“What is wrong is wrong, no matter who said it or where it’s written.”
‘A Separation’, directed by Asghar Farhadi in 2011, tells the story of an affluent couple in Tehran who petition the courts for a divorce. The desire of the wife to be apart from her husband, and the complications caused by the husband’s father who suffers from Alzheimer’s, creates a chain of events that leads to accusations of murder and assault and to an insight into the (for European eyes at least) alien world of the Iranian legal system. The film parallels the central characters with a poorer couple, who work for them. This allows the director to fully unpack and reveal the advantages gained by money and gender in this society, and also to focus on the effect of religious beliefs and strict religious protocols on the actions of the characters. It’s a rich movie that seems to seek to encapsulate an entire set of national preoccupations and anxieties within the microscopic depiction of a family: from the stubborn husband to the frustrated wife, from the devout and victimised employee to her angry and embittered spouse. It’s filmed in a realist style, which perfectly suits the complex emotional development of the characters and the intricate examination of the world around them: by filming naturally and on real streets, with subdued performances, no incidental music and no visual gimmicks, your focus is on the fable like situations within which the characters find themselves. For me, the highlights of the film (if that’s the correct term) are the scenes in which the ailing father is shown handed from person to person as the relationship between the central couple fails. His illness and his blank confusion at the events going on around him is the perfect metaphor for the gradual erosion of the love between the couple, and, by the end of the film, it seems that, like him, they have forgotten who they are as well. It’s a deeply moving and thoughtful film that briefly lifts a curtain and reveals some of the truth in a country so often, and unfairly, seen as remote and hostile.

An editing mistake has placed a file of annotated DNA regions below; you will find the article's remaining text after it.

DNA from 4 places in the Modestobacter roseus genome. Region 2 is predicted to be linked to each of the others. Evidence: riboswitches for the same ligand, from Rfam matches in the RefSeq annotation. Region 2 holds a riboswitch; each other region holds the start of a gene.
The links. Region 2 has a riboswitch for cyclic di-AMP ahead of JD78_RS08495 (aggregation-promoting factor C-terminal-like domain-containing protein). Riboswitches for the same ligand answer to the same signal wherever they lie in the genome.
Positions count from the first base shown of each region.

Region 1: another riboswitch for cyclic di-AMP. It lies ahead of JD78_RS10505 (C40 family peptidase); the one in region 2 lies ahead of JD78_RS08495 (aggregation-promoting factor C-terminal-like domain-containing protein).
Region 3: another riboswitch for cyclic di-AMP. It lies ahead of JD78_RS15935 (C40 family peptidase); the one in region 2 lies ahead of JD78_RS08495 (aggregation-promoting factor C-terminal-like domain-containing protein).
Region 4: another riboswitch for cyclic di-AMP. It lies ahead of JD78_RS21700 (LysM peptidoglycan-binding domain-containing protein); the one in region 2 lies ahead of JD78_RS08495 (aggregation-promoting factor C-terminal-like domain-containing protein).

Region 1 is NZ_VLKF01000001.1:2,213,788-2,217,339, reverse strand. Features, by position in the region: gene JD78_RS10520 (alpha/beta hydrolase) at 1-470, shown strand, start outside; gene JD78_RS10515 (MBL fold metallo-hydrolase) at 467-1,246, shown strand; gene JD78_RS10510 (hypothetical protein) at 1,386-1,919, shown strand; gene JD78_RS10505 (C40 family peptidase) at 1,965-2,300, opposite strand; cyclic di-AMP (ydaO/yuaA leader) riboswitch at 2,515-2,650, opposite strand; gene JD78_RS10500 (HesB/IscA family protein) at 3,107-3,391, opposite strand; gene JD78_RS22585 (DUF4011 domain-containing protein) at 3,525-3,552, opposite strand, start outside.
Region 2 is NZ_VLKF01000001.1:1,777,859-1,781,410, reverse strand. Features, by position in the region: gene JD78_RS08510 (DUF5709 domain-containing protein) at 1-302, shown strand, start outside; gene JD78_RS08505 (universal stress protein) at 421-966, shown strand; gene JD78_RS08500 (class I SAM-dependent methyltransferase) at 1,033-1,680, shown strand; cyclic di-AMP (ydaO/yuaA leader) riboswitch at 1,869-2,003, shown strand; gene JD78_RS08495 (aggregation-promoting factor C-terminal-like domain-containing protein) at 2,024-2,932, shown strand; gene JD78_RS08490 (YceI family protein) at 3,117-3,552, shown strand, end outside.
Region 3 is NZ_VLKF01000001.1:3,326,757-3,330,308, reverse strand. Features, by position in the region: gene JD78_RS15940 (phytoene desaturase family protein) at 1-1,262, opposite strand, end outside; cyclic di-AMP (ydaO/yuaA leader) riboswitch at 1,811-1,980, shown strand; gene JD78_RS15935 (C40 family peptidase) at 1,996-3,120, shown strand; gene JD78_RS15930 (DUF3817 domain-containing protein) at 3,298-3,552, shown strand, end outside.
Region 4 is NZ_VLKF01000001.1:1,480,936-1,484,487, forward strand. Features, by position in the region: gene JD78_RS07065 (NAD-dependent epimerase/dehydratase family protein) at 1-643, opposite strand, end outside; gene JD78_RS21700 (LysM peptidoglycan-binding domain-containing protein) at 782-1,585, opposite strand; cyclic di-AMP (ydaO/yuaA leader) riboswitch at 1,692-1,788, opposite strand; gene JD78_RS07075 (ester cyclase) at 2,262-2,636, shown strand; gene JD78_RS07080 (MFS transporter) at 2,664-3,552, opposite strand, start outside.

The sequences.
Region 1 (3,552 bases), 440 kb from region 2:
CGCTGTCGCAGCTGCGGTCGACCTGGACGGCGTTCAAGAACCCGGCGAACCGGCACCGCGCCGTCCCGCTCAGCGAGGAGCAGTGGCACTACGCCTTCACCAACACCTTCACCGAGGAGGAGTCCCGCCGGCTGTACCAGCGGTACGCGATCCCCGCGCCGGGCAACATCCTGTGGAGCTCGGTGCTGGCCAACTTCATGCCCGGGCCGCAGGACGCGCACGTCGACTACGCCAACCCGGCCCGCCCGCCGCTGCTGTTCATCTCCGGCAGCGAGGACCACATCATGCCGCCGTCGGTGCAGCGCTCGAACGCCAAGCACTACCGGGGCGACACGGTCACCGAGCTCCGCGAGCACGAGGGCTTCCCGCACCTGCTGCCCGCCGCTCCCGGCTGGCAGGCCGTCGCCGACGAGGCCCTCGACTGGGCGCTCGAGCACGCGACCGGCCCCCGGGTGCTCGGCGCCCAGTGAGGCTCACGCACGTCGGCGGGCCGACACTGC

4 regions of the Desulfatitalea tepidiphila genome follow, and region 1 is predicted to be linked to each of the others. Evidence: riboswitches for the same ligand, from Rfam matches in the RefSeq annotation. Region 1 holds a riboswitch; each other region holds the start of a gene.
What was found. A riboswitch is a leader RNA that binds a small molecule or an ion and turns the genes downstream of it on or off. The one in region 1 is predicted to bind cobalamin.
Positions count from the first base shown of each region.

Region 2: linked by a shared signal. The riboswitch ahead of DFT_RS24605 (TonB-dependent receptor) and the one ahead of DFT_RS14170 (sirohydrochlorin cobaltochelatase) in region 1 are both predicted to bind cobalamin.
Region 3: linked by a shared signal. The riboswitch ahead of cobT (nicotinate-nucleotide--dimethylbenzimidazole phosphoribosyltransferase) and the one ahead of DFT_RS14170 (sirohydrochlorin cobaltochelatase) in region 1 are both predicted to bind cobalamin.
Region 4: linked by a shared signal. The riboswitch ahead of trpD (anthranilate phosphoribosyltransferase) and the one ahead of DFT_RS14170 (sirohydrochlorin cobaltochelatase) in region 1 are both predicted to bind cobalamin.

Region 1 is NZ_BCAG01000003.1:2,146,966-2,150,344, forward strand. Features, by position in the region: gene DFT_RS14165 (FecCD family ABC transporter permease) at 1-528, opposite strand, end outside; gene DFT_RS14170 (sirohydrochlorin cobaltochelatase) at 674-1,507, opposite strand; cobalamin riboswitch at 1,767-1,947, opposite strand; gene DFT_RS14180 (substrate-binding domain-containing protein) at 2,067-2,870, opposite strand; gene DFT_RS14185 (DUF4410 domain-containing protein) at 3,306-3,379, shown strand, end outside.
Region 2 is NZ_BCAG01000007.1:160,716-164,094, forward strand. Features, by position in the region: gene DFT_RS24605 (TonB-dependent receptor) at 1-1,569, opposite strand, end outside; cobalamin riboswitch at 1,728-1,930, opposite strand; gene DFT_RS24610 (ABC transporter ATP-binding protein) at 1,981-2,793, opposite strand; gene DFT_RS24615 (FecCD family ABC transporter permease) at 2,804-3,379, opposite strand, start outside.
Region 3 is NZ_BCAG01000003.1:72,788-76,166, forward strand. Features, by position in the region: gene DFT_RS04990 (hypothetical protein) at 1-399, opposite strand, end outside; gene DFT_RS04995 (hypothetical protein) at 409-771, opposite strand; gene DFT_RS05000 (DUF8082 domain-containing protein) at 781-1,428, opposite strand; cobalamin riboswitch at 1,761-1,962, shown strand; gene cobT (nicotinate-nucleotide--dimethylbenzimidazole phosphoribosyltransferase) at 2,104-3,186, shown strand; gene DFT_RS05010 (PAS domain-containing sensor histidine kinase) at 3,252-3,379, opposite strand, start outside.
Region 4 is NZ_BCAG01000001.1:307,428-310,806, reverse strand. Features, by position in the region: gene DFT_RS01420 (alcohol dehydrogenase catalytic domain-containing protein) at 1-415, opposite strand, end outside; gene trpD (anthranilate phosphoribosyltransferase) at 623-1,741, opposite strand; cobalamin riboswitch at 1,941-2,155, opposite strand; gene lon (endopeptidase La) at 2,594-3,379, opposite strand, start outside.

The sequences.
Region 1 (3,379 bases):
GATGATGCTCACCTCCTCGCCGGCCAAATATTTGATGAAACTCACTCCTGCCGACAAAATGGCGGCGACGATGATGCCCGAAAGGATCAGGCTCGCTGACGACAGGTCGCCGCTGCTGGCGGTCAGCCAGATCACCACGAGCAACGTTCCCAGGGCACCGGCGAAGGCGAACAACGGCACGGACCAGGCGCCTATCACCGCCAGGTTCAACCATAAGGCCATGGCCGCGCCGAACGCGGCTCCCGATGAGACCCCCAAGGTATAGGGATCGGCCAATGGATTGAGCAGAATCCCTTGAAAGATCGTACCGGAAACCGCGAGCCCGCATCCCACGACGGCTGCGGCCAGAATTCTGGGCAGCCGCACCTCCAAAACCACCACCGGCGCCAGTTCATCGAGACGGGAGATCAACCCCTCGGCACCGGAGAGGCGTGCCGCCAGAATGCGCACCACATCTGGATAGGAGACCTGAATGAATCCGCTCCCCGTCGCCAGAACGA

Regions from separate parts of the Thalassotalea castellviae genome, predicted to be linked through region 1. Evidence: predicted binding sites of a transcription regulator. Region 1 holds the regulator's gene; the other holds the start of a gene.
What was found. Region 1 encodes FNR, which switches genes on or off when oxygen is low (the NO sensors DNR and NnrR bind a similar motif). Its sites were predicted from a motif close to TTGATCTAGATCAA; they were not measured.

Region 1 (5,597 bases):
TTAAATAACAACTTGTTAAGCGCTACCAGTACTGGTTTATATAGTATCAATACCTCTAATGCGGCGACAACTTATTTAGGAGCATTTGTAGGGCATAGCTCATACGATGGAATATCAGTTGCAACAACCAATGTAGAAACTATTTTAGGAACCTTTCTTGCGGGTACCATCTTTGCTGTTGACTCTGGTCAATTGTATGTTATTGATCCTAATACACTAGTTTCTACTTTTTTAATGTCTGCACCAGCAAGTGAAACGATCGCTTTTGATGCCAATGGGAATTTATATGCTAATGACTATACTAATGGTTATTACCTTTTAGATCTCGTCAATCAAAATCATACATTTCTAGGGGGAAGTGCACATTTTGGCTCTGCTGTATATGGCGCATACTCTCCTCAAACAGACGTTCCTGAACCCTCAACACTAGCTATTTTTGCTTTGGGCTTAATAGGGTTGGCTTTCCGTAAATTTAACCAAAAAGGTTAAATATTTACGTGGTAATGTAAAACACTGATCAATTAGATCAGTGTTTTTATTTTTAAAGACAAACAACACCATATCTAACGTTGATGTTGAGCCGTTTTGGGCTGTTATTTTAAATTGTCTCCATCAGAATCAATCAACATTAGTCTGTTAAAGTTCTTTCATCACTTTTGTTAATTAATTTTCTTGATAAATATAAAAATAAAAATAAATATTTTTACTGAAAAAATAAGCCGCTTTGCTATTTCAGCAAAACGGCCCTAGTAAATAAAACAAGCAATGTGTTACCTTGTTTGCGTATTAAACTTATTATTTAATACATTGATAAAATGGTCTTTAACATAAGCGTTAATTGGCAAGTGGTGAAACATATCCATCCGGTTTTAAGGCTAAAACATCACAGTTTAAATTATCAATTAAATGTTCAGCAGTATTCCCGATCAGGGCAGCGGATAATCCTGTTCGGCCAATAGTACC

Would I recommend it? Yes, but it’s tricky to see it as a double bill. In terms of the breakdown of a relationship, perhaps one of Bergman’s movies, or in terms of the realist direction a film such as ‘Rome, Open City’ might be interesting.